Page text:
My family’s love is beautiful, I am fortunate to feel it every day.
CALS are the real heroes, they inspire me.
Wow, what an eventful two weeks. Woke up early May 5th, had two caregivers to be sure we didn’t miss anything and then mom and I drove to USC for my surgery. Surgery went fine, I woke up nauseous and a little freaked out. I couldn't breathe or talk through my mouth. I’ll be honest, two weeks later it still does, but everyday becomes less weird and more normal.
I encountered a few trials and tribulations on this journey:
While in the hospital I developed a urinary tract infection, and another blood infection. UTI is simple, pop a few antibiotics and it will clear up. The blood infection is similar, but since I have a port catheter, it became compromised, so I will go under surgery again to remove it from my chest.
The good news:
And most importantly I am still alive to do my best keeping Ashton in line.
My name is Leila Darki. I am a co- director of ALS Center of Excellence at USC.
I see every day how ALS affects those I care for and their dedication, love, and good spirits inspire me. I have learned a lot from my ALS patients and their families through this unrelenting journey.
I came to know Shaun when he saw me for left foot weakness in the summer of 2017. I wish I met Shaun and his mother under different circumstances, however, I am grateful to have the opportunity to be his neurologist.
Shaun is strong, brave, and full of love. He has chosen to have a tracheostomy so that he could live to watch Ashton, his son, grow up. I met Ashton only once, but being a parent, I can feel the strong bond between him and Shaun. Ashton is a kind and caring boy.
Shaun’s mom rose to the challenge. Despite, the devastating news, she handled all arrangements immediately. She has provided constant care and emotional support, while also simultaneously accompanying him all his appointments.
Shaun and his loved ones have truly taught me how to enjoy life purposefully and to cherish every moment with the people around you. I have learned to be proactive and to not put my life on hold.
May is ALS awareness month, which is a chance for us all to come together to advocate for ALS patients and their families. Our ALS team at USC is dedicated to providing only the highest quality care to ALS patients and their caregivers. We are devoted to this cause and will not relent until there is a cure.
Nobody said it better than Justin Timberlake. Now each time May rolls around I always play NSYNC - It’s gonna be me.
Know what else May is? ALS awareness month. There are plenty of ways you can help our cause.
Now I know it might be cliché, oh another month with a special cause. Well yeah, it is. But you know what, myself and 30,000+ Americans will have our lives cut short because of ALS. Through no fault of our own, we just hit the wrong lottery and we appreciate those who use their voices when we can’t.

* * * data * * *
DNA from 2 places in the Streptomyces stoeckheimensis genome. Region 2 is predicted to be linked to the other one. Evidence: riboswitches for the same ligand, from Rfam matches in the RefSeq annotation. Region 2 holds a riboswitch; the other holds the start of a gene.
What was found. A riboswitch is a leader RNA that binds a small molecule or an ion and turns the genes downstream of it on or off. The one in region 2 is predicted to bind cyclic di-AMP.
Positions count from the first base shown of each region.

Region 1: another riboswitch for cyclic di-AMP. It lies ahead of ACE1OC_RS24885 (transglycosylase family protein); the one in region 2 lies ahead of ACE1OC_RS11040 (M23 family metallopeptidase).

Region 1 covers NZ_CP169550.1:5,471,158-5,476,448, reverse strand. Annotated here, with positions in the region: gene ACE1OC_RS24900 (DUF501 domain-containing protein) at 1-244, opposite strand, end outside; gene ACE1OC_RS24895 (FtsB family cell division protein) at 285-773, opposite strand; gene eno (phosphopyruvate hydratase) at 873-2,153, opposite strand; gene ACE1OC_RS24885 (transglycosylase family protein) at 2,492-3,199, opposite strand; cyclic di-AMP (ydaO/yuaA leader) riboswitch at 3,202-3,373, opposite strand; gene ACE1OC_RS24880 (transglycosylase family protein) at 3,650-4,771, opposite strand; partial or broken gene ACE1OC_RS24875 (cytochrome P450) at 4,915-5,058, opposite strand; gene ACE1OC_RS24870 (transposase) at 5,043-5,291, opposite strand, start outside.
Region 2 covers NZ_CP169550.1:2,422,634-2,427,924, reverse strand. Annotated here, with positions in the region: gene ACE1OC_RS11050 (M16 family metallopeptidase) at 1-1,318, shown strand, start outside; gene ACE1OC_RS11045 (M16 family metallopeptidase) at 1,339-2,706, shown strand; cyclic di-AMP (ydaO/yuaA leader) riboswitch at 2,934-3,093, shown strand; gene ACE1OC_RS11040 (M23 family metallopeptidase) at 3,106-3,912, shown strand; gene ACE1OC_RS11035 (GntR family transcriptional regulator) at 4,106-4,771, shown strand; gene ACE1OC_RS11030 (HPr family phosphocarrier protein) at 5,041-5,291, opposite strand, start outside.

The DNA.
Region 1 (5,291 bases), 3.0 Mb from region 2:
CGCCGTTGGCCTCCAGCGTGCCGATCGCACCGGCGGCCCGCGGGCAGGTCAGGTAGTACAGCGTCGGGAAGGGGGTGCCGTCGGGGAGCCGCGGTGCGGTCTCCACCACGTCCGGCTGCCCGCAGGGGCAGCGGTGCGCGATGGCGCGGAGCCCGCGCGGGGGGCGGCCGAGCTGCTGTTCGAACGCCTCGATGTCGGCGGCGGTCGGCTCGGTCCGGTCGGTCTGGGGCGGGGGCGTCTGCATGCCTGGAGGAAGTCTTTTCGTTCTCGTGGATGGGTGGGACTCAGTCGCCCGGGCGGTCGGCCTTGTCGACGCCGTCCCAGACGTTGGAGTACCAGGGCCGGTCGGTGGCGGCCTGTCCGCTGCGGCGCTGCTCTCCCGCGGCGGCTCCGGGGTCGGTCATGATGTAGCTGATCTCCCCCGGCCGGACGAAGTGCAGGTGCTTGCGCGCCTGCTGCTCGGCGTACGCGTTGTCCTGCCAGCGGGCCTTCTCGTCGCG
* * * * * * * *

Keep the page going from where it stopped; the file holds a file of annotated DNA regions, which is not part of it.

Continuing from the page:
I am fighting like hell to save my life, will you help?
I will buy you a beer, cheers!
This will serve as my first official blog entry, ever. I have never been a writer so I think this will be a way for me to grow, as well as journaling my thoughts and emotions.
ALS has drastically changed me from a walking, talking , handsome father of Ashton into a nearly paralyzed ventilator dependent handsome father of Ashton. In 2017 when I was diagnosed, I realized I had symptoms back in 2015 of constant muscle twitching but never thought anything of it. July of 2015 I suffered a comminuted calcaneal fracture, also can be described as I did something stupid and shattered my heel. I believe this event triggered the stress that led me down the path of life with ALS. Yes, I have ALS, but ALS doesn’t have me.
This journey has definitely changed me emotionally, spiritually and functionally. I guess I came to realize that life is beautiful if you choose it. Family, friends and love are what fuels my fire today. That’s what I choose, and I will fight like hell to enjoy the beautiful called life.
The pandemic really screwed up my desire to travel before my functional decline rendered travel difficult. As I’ve been stuck at home, I learned to find entertaining ways to keep my mind occupied, as I feel that inner growth will be a driving factor for my fire.
Today I am thankful for my family, friends and my caregivers. Seven days per week, from 8am to1pm and 6pm to 11pm my caregivers enable me to functionally live, and alleviate the stress from my mom. During the hours of 1pm -6pm I am busy on my eye gaze computer discovering new knowledge and communicating with friends. Mom has caregiving duty during this time, and I am fortunate she still loves me because I probably drive her nuts! Every morning around 5am I wake up and hit the call button that summons mom to my room. Sometimes I need water, sometimes I have to pee, sometimes I have mucus, and sometimes I have anxiety over breathing difficulties and I don’t want to be alone. Whatever the reason is, she always comes to my rescue. I am just very thankful for everyone’s help. My siblings keep Ashton in check where I am unable. My dad for being a great grandpa to his grandkids. Friends that check in on me really makes me smile.
The next chapter is beginning, tracheostomy time. May 5th will now be Cinco de Tracheo surgery at USC. I am scared and excited at the same time. Scared of life without speaking from my mouth, and scared of the financial burden I am about to incur. Life with a trache for me will probably require more caregiving hours, and more stress to my family. I am excited to be able to breathe easier, and clear mucus from my lungs without choking on mucus plugs.
I am just excited to live!